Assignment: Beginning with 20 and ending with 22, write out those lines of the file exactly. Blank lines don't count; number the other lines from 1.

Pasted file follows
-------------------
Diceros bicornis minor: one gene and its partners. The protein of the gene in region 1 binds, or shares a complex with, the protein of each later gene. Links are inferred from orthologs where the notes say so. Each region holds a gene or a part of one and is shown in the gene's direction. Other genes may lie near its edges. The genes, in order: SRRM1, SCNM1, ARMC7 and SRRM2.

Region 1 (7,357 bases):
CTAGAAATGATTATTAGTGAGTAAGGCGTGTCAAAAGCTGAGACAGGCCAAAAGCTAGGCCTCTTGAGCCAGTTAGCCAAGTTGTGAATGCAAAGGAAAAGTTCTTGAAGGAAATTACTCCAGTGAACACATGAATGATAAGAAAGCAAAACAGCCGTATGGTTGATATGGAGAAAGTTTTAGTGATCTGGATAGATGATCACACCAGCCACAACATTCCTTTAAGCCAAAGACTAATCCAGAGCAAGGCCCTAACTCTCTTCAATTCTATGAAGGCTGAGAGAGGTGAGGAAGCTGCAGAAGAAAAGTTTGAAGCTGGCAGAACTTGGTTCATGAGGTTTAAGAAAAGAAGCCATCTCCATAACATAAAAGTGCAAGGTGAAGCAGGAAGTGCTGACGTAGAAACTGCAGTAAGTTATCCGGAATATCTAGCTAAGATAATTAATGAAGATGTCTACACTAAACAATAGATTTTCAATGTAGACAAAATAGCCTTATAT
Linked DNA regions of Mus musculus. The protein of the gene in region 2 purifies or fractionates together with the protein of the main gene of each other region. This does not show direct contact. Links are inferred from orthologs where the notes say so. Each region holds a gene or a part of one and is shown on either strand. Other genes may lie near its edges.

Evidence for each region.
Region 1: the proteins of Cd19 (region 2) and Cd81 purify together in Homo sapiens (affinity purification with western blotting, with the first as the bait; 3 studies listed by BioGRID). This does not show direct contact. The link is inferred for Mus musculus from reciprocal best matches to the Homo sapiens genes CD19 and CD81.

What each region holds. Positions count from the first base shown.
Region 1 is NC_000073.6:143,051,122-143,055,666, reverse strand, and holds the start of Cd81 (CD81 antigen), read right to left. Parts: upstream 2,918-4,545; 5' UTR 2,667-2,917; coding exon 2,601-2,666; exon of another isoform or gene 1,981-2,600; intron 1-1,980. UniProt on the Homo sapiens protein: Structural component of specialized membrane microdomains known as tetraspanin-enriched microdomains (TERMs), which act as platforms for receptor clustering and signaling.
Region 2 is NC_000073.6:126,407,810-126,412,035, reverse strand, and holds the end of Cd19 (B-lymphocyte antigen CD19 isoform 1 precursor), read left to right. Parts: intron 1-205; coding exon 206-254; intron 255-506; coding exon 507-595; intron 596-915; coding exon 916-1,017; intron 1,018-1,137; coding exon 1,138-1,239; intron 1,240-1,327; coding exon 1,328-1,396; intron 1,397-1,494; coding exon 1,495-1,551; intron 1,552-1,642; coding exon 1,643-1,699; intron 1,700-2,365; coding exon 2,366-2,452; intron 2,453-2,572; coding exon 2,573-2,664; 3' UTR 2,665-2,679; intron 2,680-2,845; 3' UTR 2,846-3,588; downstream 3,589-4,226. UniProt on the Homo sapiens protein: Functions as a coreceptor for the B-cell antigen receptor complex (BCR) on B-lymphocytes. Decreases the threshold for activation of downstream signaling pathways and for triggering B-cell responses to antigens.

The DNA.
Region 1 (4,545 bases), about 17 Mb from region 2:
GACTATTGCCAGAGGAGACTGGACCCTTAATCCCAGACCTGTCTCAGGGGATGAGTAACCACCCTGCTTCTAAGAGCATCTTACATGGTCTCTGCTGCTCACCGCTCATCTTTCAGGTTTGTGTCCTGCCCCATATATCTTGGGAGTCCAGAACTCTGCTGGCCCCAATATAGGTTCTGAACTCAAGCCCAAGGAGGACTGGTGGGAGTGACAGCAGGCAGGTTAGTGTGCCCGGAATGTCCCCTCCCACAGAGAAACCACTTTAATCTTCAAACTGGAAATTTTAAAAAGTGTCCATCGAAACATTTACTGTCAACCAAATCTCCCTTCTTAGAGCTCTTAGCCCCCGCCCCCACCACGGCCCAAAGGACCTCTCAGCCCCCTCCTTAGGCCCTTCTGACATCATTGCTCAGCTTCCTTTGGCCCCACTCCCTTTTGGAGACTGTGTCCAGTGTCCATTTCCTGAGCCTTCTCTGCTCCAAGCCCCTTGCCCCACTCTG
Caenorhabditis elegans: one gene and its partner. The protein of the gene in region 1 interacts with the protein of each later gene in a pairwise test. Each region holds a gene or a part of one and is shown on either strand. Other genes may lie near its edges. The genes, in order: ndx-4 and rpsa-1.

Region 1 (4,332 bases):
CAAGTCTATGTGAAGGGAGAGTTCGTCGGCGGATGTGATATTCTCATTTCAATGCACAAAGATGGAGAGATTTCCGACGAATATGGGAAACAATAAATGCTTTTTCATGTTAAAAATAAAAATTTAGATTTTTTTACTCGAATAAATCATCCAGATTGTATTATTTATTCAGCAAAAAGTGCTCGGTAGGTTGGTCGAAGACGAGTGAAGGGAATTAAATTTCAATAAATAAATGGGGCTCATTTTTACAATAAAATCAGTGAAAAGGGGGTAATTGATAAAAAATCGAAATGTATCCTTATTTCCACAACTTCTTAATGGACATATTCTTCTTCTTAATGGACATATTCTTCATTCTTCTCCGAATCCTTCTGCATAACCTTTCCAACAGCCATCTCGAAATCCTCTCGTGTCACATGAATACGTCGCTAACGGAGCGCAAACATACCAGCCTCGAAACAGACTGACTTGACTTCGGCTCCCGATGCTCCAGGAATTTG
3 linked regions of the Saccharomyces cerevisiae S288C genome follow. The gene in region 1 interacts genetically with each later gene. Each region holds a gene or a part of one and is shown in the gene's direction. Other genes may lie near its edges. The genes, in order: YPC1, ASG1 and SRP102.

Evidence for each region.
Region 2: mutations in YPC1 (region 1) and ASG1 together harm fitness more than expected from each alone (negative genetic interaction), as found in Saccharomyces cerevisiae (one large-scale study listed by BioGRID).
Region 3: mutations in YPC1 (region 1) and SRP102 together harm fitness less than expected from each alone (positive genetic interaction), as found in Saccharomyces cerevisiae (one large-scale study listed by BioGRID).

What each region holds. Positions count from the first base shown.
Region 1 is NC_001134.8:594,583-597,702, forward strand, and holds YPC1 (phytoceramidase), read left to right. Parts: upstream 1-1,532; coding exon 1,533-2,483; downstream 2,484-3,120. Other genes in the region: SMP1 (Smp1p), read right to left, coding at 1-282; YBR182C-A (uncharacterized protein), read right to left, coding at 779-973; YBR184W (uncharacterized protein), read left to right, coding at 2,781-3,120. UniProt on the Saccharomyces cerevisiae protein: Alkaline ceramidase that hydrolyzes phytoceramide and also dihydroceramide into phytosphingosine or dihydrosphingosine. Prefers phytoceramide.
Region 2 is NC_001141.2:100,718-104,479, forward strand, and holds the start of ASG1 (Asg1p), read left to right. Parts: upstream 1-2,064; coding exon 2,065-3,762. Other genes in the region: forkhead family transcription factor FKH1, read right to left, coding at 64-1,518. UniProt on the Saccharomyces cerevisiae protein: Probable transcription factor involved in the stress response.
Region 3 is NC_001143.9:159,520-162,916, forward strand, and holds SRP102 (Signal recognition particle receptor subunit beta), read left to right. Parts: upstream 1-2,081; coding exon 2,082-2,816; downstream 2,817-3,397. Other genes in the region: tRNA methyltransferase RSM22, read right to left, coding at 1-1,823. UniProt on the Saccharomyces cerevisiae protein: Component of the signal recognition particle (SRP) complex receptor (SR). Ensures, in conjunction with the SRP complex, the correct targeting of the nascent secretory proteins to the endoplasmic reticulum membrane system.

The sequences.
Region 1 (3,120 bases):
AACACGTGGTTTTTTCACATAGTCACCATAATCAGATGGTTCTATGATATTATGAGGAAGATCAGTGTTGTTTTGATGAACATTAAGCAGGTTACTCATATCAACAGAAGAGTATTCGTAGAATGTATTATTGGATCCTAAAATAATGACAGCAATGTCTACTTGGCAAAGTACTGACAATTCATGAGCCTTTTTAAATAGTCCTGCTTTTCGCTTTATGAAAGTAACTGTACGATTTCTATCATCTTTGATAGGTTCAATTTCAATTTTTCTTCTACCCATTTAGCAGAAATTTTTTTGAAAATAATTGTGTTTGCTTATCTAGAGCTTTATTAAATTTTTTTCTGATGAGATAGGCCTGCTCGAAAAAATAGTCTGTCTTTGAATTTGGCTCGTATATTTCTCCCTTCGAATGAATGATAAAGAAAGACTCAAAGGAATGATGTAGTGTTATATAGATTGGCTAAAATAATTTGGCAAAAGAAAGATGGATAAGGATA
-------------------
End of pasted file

What each region holds. Positions count from the first base shown.
Region 1 is NC_001134.8:594,583-597,702, forward strand, and holds YPC1 (phytoceramidase), read left to right. Parts: upstream 1-1,532; coding exon 1,533-2,483; downstream 2,484-3,120. Other genes in the region: SMP1 (Smp1p), read right to left, coding at 1-282; YBR182C-A (uncharacterized protein), read right to left, coding at 779-973; YBR184W (uncharacterized protein), read left to right, coding at 2,781-3,120. UniProt on the Saccharomyces cerevisiae protein: Alkaline ceramidase that hydrolyzes phytoceramide and also dihydroceramide into phytosphingosine or dihydrosphingosine. Prefers phytoceramide.
Region 2 is NC_001141.2:100,718-104,479, forward strand, and holds the start of ASG1 (Asg1p), read left to right. Parts: upstream 1-2,064; coding exon 2,065-3,762. Other genes in the region: forkhead family transcription factor FKH1, read right to left, coding at 64-1,518. UniProt on the Saccharomyces cerevisiae protein: Probable transcription factor involved in the stress response.